There's no doubt that, as well as decreasing notches and edge-to-edge displays becoming the norm, 2018 has also been a year for gaming phones. We've seen the Razer 2, Honor Play (gamer's edition), Red Magic and the Asus ROG phone. It's no surprise then to see Xiaomi – which is one of China's biggest companies – investing in Black Shark, a brand of gaming phone that's launched in Europe.
Like other gaming devices, Black Shark's focus is delivering super power, efficient cooling and eye-catching design. But with its included gamepad it offers something most of its competitors don't. What's more, it comes in at a very reasonable price given the specs. Is it the gaming phone champion?
Bold, striking looks
- Glowing logo on the rear
- 162 x 75 x 9.3mm; 190g
From the front – with its hefty bezels and the fingerprint sensor beneath the screen on the chin – the Black Shark looks like a device from 2016.
Turn it around, however, and it's a completely different story.
It's safe to say that there isn't a single smartphone on the market today that looks exactly like the Black Shark. Eye-catching doesn't quite cover it. It's truly something else. The rear has seemingly been designed to have almost as many textures, contours and shapes as you could fit on the rear of a single hand-held device.
Right in the middle, the centre portion plays home to the 'S' logo, which lights up bright green when notification alerts come in (not wildly dissimilar to the Razer Phone 2 in that regard). Around this, all over the phone's aluminium cover, is a tonne of small triangles designed to add grip, ensuring you don't easily let go of the phone during those intense gaming sessions.
This middle section also has two symmetrical, small ramps that protrude from the top and bottom, before metal swoops down into the slim, glossy black plastic banding that separates the middle cover from the outer edge. Look closely, or catch it at the right angle and you'll spot the subtle bright green accents on the front and back, which help break up the mostly black (or very, very dark grey) metal and plastic exterior. We have something of a large hotspot for the bright green Type-C port too – it's a really nice touch.
Hold the Black Shark in two hands, horizontally, as you would when playing most games, and it feels sturdy and grippy. Hold it like a regular phone in one hand, in portrait, and things aren't so comfortable. Because of its thickness, plus that rear design, it really doesn't lend itself to regular one-handed use. It's heavy, bulky and a little uncomfortable.
The one other design issue that's inconvenient is the button layout on the front: the capacitive buttons are invisible. We found ourselves often accidentally touching either the recent apps or back button, which obviously results in going back or launching the carded multitasking screen.
Visually, though, it's refreshing to see something so different in a market full of devices that, for the most part, otherwise look the same as eachother.
- 5.99-inch LCD panel
- 18:9 ratio 1080 x 2160 resolution
- 500 nit brightness
If there's one area that we'd love to see improved for the next-generation Black Shark (if there is one) then it's the display. Compared to modern flagships, the LCD panel here is a little lacklustre. Only a little though. Its refresh rate seems top notch, but the lack of OLED means that blacks are grey, so contrast is a little lacking. Similarly, colours could do with a bit more punch. But that's not to say they're terrible – they're just not quite as vibrant as we like.
However, during gaming we weren't left wanting, soon forgetting our nit-picking about colours and contrast. Animations are smooth, while the balance between shadows and highlights seems well judged, with enough depth that's not harsh. At 500 nits, the panel is certainly bright enough, too, but if you do end up getting one then we'd advise switching off the automatic brightness option. It seems to have trouble smoothly changing between dark and light rooms, often changing quite abruptly a few seconds after the lighting conditions have changed.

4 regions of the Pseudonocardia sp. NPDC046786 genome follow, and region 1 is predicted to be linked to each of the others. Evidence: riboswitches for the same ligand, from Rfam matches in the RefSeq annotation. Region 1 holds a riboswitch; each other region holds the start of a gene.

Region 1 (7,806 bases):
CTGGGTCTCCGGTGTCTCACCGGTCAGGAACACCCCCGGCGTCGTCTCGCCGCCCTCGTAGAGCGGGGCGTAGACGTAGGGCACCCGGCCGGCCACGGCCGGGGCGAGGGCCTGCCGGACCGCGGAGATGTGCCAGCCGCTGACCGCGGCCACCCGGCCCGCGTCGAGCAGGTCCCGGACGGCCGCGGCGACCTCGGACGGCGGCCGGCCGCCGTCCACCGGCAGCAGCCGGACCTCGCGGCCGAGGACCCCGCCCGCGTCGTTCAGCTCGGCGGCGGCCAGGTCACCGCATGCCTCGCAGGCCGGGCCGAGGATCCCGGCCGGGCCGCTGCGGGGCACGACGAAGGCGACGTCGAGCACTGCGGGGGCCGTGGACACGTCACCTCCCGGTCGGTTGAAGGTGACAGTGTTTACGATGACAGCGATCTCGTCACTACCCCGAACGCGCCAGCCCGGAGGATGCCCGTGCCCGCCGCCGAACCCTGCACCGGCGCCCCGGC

There is the odd time during some games where there's a very slight stutter, too, but that's usually only when you've just completed one scene and it's loading the next one. It lasts for a fraction of a second, and is barely perceptible, but it's still there.
Gamepad brilliance (when it works)
- Included gamepad controller
- Joystick, shoulder button and trigger
- Works over Bluetooth
- Requires case to clip onto phone
One of the cool additions to the Black Shark is the included gamepad. To describe it simply: it's essentially half a full gamepad. It has one multi-directional joystick on the front, as well as the Bluetooth pairing/power button. On the top edge, there's a trigger and an additional shoulder button.
Interestingly, rather than clip onto the phone directly, you have to first snap-on the included bumper case. It uses Bluetooth rather than a Type-C connector, which also means it has its own internal battery and a Type-C port for charging up.
With supported games, it's genuinely something that's hard to go back from once you've started using it, particularly for PUBG Mobile. In this game, you use the joystick to move the character on screen, using the trigger button to fire at enemies, keeping your screen mostly clear, since you only have your right thumb on the screen to adjust your field of view. It must be said, it definitely made us better at PUBG, making our shooting far more accurate and deadly.
Perhaps the only downside is that many games don't support the joystick properly. Take Real Racing 3, for example, which you'd hope would support it, replacing the need for using on screen steering or turning the device to corner. Sadly, that's not the case: it inconsistently let us flick through game menus and options, but once the race had begun, we had to resort to the built-in game controls, making the joystick a hindrance on the left side.
Still, for point-and-shoot games, nothing compares to having this physical joystick and trigger for moving, aiming and shooting. It's brilliant.
Performance and battery
- Multi-layer liquid cooling
- Snapdragon 845 proccessor
- 6GB/8GB RAM
- 4,000mAh battery
- Quick Charge 3.0 (18W)
You'll be hard pushed to find a smartphone on the market today that outperforms the Black Shark in terms of everyday speediness and battery. It is a beast.
Inside, there's not only a top-of-the-line Snapdragon processor, but a dedicated imaging processor for boosting graphics, plus a liquid cooling system to keep everything working efficiently even under heavy load. What that means in real life is that you can play the most graphically intense games available on Android.